It’s not every shopping center where you can admire a Frank Stella while browsing for shoes, examine an Andy Warhol while restocking your accessory drawer, or get up close to a Michael Craig-Martin when looking for makeup. But then again, NorthPark Center isn’t like any other shopping center.
NorthPark is known for its internationally acclaimed collection of 20th and 21st century works, and it’s long been a tradition to view iconic works while walking the mall, beginning with the installation of the Beverly Pepper sculpture Dallas Land Canal and Hillside in 1971. Just as its stores are carefully curated to offer patrons the best and brightest in fashion and home brands, NorthPark’s collection of world-class art continues to grow and evolve as the years go by.
Like her parents Raymond and Patsy Nasher before her, owners Nancy Nasher and her husband, David Haemisegger, have continued the tradition of bringing art to public spaces.
Explains Nancy, “Supporting local arts organizations is supremely important, of course, but placing art in public spaces, where people conduct their daily lives, has the potential to reach much greater numbers. The number of people that see art at NorthPark each year far exceeds the most visited art museums in the world.
“While not everyone will like or understand what they see, we take pride in providing access that might spark moments of discovery and inquiry, especially to visitors who are seeing art for the first time.”
In addition to pieces from the owners’ personal collection, visitors can also currently view artwork from the Raymond and Patsy Nasher Collection (Nasher Sculpture Center), Louis Vuitton Foundation, Crow Collection of Asian Art, and Goss-Michael Foundation. Joining these pieces on November 4 is Leo Villareal’s illuminated sculpture Buckyball. An earlier version of the piece was commissioned for Madison Square Park in New York City, and it is now a part of the permanent collection at the Crystal Bridges Museum of American Art in Bentonville, Arkansas. The 30-foot-tall, site-specific sphere comprising 180 LED tubes will remain on view for years to come.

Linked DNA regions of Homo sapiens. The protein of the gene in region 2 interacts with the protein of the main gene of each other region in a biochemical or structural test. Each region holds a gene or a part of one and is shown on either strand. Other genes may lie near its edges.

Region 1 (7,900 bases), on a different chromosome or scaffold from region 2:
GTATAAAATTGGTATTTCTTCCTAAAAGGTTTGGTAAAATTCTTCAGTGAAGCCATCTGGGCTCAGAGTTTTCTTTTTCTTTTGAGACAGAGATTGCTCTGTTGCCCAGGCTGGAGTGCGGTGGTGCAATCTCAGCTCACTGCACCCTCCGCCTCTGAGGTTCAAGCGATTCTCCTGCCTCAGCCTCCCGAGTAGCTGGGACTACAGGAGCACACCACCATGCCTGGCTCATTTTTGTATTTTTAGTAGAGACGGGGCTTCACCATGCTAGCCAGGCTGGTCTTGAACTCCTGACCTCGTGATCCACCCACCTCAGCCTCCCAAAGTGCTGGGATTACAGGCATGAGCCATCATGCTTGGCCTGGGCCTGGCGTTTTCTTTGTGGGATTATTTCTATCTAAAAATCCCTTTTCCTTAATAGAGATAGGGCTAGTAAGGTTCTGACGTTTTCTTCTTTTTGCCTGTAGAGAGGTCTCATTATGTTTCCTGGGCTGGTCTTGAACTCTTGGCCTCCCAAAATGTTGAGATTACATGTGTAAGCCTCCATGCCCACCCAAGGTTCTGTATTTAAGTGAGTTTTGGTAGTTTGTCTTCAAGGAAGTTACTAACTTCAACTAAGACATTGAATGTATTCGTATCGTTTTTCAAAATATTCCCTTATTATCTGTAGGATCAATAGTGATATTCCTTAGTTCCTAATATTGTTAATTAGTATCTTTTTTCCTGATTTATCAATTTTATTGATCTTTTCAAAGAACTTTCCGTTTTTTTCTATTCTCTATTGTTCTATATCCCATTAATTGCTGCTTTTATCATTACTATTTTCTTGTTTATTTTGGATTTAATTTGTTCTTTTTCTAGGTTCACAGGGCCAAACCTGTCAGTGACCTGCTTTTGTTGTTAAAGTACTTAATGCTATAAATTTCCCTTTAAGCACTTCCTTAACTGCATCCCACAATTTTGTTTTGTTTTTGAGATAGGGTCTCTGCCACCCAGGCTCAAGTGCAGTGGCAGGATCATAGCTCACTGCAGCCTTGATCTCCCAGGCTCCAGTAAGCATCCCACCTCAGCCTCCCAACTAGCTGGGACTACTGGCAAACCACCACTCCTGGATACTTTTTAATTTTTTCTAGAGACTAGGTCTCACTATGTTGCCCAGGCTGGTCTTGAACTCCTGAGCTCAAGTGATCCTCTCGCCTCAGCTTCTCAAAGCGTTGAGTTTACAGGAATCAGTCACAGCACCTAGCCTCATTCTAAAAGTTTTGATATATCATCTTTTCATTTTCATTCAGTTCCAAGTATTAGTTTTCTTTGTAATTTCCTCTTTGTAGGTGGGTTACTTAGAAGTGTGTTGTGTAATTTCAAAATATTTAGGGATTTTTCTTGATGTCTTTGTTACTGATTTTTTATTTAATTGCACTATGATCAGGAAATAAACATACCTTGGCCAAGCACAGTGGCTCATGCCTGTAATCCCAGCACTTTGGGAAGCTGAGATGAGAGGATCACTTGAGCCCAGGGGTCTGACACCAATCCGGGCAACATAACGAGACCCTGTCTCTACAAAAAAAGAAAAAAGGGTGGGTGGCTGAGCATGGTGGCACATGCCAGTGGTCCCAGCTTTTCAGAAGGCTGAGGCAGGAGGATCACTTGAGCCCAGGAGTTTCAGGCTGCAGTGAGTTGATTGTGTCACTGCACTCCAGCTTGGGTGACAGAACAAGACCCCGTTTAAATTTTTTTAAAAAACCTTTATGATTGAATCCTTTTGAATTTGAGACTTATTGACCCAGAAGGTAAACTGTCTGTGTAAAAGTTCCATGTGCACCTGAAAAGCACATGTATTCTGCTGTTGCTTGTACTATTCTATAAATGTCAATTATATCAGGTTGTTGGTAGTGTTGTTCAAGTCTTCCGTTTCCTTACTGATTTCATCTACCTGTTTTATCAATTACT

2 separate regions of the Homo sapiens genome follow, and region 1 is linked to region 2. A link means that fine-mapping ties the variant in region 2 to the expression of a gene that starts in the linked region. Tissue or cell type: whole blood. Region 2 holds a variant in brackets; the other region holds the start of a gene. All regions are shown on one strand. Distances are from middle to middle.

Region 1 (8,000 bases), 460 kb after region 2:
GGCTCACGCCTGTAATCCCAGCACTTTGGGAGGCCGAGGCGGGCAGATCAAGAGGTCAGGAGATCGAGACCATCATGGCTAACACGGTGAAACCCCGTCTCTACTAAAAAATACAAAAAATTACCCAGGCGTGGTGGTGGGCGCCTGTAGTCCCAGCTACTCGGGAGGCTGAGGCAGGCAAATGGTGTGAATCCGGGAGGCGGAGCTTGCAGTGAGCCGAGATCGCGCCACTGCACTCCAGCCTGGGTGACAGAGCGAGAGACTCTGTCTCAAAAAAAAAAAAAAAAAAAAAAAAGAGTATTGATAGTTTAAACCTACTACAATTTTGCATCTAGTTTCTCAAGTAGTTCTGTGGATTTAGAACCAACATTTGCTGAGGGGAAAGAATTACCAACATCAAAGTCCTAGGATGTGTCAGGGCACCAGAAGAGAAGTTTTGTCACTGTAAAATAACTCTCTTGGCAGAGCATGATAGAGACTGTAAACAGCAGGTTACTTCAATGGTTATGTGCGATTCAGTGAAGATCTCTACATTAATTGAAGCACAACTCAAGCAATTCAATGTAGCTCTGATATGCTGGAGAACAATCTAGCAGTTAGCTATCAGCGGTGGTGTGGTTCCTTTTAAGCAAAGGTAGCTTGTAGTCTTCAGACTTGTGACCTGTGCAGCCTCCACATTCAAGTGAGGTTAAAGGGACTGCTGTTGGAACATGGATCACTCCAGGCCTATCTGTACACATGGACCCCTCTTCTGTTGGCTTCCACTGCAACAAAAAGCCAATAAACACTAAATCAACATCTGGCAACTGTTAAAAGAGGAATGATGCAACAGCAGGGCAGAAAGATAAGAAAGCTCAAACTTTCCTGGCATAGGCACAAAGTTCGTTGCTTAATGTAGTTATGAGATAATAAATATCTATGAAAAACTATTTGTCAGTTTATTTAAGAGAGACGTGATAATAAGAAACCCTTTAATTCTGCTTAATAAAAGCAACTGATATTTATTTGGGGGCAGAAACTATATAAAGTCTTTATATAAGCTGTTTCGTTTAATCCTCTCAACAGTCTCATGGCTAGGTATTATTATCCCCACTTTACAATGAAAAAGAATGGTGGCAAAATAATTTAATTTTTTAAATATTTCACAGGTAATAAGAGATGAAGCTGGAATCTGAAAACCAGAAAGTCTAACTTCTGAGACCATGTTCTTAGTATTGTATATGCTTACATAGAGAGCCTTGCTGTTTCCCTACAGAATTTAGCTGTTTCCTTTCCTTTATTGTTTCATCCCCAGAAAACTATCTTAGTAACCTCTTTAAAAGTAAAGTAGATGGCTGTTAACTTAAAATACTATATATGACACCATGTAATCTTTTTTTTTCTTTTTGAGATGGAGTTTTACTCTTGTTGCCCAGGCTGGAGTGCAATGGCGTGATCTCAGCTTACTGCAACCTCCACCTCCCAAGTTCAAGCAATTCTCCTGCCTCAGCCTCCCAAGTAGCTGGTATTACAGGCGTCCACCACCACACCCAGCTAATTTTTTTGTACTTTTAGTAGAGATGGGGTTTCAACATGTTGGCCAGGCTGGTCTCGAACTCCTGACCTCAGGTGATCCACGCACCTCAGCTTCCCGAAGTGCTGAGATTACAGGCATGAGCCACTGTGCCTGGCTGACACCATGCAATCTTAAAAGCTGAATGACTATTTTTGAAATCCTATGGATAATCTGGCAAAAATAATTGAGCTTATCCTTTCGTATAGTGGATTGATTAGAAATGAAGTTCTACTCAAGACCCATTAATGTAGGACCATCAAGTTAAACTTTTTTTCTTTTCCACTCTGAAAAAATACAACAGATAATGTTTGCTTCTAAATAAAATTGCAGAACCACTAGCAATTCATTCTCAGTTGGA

To further celebrate their commitment to the arts and an ongoing relationship with the Dallas Symphony Orchestra, NorthPark is presenting a free concert in the CenterPark Garden with the DSO this Saturday, October 17, at 7 pm. Guests are invited to bring a blanket to enjoy the sounds of Mozart, Bernstein, and Beethoven's magnificent Fifth Symphony conducted by Jaap van Zweden and Karina Canellakis.
On Sunday, families are invited back to CenterPark Garden for “ARTROCKS!,” a hands-on art making event led by notable North Texas artists. The event will take place from 1 to 4 pm and also features a performance by Gravity Feed and the Dallas Ballet Company.
This support for the local arts scene will continue to be an important initiative for NorthPark as it looks forward to the next 50 years. Says Nancy, “Since the beginning, NorthPark has played a crucial role in celebrating art and culture and making it accessible to all audiences. Today, art plays an even larger role in our identity, and we are working to develop even more programs to spark public art discussion on a global level.”
For more information on NorthPark and its 50th anniversary events, please visit the center’s website.